Still waiting for that new Fiona Apple album? It’s been finished since early 2003, but apparently her record label Epic has shelved it for its lack of commercial tracks. What does this mean for fans? It means we will have to wait even longer for the proper follow-up to 1999’s When the Pawn… Thanks to a few DJs, tracks from Extraordinary Machine have leaked across the Web.
While the tracks sound a bit rough and the record is not nearly as polished as her previous, you can still hear Apple’s trademark snarl. This time she’s taken a sonic risk by modifying her typical piano-driven songs to include organs and eerie sound effects.
The main problem with holding the release is that Apple has never been a radio-friendly artist. In the case of When the Pawn…, none of the three singles received heavy airplay, but the album managed to find its way into the hands of more than a million consumers. There are many who want nothing more than a smart, artistic record rather than the fluff and vanity of mainstream music. The public is yearning for acts that dare to go against the grain and don’t insult their intelligence by throwing in the terms “bling-bling” or “yeeeaaahh.” Franz Ferdinand, Modest Mouse and Jack Johnson have scored big hits without having to cater to radio programmers obsessed with the likes of Usher and Britney Spears.
Apple’s fans have taken measures into their own hands by forming an online petition for the release of Extraordinary Machine, which has already been signed by more than 30,000 people. Even a select few DJs have started playing “Not About Love,” “Better Version of Me” and “Get Him Back.” The entire record doesn’t match the brilliance of When the Pawn… but serves as a midway point between it and Tidal.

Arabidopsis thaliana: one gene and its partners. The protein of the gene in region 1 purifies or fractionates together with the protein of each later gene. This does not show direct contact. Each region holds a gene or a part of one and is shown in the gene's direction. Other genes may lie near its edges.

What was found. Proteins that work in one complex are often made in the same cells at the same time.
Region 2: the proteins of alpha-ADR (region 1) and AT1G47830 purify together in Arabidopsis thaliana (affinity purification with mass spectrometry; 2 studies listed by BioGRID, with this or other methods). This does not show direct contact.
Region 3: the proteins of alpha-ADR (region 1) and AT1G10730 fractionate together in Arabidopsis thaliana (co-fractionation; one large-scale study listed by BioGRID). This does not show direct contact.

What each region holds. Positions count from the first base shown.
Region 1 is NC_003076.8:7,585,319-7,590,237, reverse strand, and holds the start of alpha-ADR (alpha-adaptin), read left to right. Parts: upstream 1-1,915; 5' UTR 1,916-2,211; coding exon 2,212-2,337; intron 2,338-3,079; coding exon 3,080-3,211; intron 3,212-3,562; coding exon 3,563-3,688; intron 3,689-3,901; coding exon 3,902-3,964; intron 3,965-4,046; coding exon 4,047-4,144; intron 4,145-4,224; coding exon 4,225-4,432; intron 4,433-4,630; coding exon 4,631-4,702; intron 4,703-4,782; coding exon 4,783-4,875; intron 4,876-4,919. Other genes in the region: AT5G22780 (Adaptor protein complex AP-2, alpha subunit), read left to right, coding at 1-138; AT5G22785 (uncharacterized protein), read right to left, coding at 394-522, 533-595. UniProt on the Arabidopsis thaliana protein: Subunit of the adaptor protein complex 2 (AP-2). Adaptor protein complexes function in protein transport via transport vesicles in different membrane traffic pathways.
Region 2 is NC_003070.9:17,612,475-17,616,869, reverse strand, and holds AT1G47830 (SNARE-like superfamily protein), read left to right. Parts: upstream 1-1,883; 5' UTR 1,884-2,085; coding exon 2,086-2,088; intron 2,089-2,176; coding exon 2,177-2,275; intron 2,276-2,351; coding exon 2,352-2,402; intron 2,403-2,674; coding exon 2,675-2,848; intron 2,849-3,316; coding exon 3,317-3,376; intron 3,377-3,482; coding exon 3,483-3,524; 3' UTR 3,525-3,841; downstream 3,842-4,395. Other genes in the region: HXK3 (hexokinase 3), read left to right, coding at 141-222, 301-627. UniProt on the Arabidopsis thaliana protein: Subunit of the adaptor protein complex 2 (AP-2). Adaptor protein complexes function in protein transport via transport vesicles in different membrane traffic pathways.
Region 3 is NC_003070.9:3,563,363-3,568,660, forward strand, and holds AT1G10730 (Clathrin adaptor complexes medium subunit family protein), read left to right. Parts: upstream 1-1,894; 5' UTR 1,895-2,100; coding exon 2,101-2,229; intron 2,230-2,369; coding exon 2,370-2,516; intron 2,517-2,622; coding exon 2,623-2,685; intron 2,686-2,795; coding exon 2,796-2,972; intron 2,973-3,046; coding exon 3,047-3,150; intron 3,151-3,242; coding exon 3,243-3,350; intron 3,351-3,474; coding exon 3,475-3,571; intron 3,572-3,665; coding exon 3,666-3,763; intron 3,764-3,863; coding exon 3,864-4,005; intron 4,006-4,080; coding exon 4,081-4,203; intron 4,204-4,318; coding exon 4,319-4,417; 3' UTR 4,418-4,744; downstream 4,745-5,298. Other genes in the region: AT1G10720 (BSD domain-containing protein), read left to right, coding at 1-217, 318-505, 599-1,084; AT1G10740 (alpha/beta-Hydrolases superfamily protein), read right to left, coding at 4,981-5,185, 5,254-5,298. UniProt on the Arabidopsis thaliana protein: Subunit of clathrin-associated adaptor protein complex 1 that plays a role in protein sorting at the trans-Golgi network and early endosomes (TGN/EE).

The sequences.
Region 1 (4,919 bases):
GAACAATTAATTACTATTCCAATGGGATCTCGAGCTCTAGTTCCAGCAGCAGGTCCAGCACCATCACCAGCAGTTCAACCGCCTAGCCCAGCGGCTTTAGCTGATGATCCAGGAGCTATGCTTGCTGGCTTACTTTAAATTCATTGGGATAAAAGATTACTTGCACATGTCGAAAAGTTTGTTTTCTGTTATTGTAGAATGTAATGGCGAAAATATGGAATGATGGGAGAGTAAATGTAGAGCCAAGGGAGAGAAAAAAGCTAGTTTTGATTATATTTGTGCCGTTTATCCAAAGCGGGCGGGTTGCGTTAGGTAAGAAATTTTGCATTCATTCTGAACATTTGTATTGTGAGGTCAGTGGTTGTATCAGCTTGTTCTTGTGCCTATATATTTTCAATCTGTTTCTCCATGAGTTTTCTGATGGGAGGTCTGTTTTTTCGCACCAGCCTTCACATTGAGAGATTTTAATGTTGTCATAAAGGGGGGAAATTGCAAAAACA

With the attention the record has attracted from music insiders and fans, Epic would be smart to rush release the album with “Not About Love” as its first single. The track is reminiscent of Apple’s previous two records, with a slow start that explodes with emotion. Toward the end Apple pines, “This is not about love / ‘Cause I am not in love / In fact I can’t stop falling out / I miss that stupid ache.” Apple stretches her sound to its limits with tracks such as “Waltz,” “Used to Love Him” and “Window.”
Extraordinary Machine‘s best song is “Please Please Please,” a Beatles-esque track that is incredibly sweet, honest and brutal all at once.
Maybe Epic should spend less time withholding good records and produce one less Jessica Simpson, Ashlee Simpson or whatever other pop tart out there they think would revitalize the music industry. Admittedly, I downloaded Extraordinary Machine, but why wait for some stupid record exec to finally decide whether to release it? Fans have waited patiently for five years, and when the album eventually hits shelves I’ll be one of the first in line. But enough time has passed with no action on the part of the record label. Sorry, but we want it now.